Tuesday, November 8, 2011

Usability testing competitor products

Don't be shy - run studies of your competitors' products to learn how well their software supports users' tasks.

Teams often shy away from observing users work with competitor products. Unless your lawyers have specifically instructed you to steer clear, there is a lot to be learned from a competitor usability study.

It should be clear that you don't need to run a usability study if you're just trying to copy a competitor's interface. You can copy it just by playing with it at your desk. Instead, by running the study you'll be learning from the issues that you see users face with the software as they work through it.

Interaction design, terminology, task flow, navigation mechanisms and layout can all cause issues. Better that you find them in someone else's design before you bake the same problems into yours. If anything, competitor user testing gives you the reasons to NOT copy someone else's designs! 

When I worked at Microsoft we evaluated the out-of-box experience (from receiving the device to getting it up and running) for several peripherals and PCs, including OS-X and Linux based systems. It was interesting to see users struggling with the same concepts regardless of operating system or manufacturer logo.  

Although Microsoft is sometimes accused of copying Apple's interfaces, I know that no copying happened as a result of these user tests; the Microsoft interfaces were typically already too far along to be unduly influenced by these results. Instead, the studies gave us a great understanding of users' comfort level with technology. They helped us to understand whether problems with the software were more likely due to our implementation or to users' level of familiarity with key concepts. Surprisingly, they also gave the team some morale boosts when it became clear that the "it just works" Apple interface didn't always do what it says on the box.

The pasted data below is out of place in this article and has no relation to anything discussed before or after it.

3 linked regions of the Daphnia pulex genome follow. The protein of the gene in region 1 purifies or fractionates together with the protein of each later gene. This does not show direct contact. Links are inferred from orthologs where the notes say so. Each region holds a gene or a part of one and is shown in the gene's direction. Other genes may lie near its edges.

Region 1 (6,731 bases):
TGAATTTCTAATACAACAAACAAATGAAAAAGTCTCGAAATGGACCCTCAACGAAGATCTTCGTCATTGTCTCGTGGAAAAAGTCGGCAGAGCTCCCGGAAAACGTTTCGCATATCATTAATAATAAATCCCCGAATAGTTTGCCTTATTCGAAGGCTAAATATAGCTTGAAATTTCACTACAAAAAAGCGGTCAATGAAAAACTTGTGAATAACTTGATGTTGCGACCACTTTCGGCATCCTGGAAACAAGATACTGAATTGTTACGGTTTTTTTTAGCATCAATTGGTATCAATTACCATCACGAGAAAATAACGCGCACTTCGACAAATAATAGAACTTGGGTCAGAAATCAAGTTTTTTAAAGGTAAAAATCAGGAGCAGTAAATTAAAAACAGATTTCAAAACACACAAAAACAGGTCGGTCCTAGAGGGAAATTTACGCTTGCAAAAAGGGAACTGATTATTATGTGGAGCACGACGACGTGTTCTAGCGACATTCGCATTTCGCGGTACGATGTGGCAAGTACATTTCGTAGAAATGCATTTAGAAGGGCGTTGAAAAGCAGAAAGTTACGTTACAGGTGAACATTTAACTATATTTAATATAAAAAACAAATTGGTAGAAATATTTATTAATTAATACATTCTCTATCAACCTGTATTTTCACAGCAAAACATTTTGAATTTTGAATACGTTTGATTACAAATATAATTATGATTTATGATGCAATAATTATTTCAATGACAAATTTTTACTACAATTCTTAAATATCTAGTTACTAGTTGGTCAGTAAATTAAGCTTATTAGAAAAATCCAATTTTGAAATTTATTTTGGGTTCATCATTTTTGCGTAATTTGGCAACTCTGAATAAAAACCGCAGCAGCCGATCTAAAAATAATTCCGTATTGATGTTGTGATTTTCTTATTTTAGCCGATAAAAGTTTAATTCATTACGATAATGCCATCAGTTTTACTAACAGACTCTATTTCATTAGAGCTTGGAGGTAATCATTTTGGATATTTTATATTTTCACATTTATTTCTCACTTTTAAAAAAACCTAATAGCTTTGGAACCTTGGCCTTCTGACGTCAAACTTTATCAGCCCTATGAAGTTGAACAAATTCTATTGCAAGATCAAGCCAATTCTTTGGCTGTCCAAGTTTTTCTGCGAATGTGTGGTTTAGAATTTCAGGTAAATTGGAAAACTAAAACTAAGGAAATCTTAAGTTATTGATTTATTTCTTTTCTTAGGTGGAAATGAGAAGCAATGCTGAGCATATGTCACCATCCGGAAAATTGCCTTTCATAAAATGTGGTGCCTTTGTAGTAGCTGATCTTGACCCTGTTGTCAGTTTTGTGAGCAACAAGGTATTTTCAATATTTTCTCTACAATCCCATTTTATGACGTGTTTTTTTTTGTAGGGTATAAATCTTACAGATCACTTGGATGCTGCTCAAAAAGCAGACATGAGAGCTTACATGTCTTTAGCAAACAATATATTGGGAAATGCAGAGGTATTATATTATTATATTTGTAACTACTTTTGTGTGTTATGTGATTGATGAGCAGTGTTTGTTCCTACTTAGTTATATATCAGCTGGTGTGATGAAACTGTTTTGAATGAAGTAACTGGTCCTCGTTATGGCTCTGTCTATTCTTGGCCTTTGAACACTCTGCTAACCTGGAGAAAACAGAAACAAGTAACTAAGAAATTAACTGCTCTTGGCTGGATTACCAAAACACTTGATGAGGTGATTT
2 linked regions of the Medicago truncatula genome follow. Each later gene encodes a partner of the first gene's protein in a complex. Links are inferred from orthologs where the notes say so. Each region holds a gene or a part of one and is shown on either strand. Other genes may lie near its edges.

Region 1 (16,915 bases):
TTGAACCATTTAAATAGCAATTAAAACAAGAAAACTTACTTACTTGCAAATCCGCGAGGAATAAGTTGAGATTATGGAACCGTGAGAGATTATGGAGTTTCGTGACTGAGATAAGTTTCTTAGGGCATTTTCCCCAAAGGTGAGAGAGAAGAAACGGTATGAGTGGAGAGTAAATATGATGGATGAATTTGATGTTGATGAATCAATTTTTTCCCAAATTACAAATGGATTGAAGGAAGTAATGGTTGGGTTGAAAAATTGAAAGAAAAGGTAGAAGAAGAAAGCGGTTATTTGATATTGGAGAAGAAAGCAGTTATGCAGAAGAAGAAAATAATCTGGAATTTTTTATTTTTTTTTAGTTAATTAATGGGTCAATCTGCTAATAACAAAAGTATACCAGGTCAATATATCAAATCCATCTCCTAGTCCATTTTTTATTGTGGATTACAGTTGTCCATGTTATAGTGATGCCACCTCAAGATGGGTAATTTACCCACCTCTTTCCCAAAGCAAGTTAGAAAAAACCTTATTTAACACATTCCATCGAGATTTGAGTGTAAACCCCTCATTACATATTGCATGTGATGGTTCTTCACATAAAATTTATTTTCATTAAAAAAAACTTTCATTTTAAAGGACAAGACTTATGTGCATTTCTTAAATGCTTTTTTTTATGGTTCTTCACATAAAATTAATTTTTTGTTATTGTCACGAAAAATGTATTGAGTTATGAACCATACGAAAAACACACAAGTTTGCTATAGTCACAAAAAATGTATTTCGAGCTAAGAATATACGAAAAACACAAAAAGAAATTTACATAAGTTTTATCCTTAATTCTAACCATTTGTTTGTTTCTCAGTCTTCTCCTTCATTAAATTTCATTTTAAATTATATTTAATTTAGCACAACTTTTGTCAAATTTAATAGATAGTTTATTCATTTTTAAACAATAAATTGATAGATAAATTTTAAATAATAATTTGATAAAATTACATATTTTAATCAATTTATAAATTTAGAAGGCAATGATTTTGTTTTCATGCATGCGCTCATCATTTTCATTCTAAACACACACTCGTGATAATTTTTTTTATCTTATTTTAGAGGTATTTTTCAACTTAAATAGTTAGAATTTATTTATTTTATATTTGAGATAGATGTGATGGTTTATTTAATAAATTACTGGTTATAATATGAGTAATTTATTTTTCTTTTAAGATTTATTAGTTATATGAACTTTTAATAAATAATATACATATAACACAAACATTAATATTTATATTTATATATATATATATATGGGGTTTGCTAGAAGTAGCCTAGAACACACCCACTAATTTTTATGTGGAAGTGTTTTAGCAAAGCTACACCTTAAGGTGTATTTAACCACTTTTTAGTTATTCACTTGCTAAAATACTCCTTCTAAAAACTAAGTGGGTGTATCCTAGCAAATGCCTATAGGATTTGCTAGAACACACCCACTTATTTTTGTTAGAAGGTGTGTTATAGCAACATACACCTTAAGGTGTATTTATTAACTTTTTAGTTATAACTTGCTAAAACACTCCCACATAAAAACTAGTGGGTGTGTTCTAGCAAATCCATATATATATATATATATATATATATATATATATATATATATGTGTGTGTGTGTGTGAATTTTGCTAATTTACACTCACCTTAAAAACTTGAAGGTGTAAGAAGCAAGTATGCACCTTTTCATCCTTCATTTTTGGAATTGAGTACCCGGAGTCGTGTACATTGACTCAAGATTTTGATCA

Competitor studies require some additional focus during planning.
  • Choose a neutral location to host the study. If possible, watch users working with the software in their own environment, or at least with their own data. If you run a lab-based study in your office, participants may perceive that you want them to criticize the software.
  • Ensure you've got the product set up properly. It won't be as easy to troubleshoot someone else's product on-the-fly (although you may get a good indication of their helpdesk's efficiency).
  • Use the same tasks as you would for user tests of your own software. This gives you a good comparison point. Keep the task wording the same wherever possible.
  • Retain whatever elements of impartiality you can. Capture solid metrics like time on task or success rate so that you can make clear statements about the product. 
  • Never lie. You can tell participants that you are researching a variety of different products. If they ask who you work for, tell them. Be prepared to answer their subsequent questions.
To keep the impartiality as high as possible and to avoid potentially uncomfortable questions from participants, it might be better to hire a neutral third party to run this type of study. A good vendor will be able to incorporate your requirements (such as task wording, desired metrics, or areas of focus) and will invite you to observe the sessions. However, because they have no vested interest they won't subconsciously bias the participants with leading questions or body language. 

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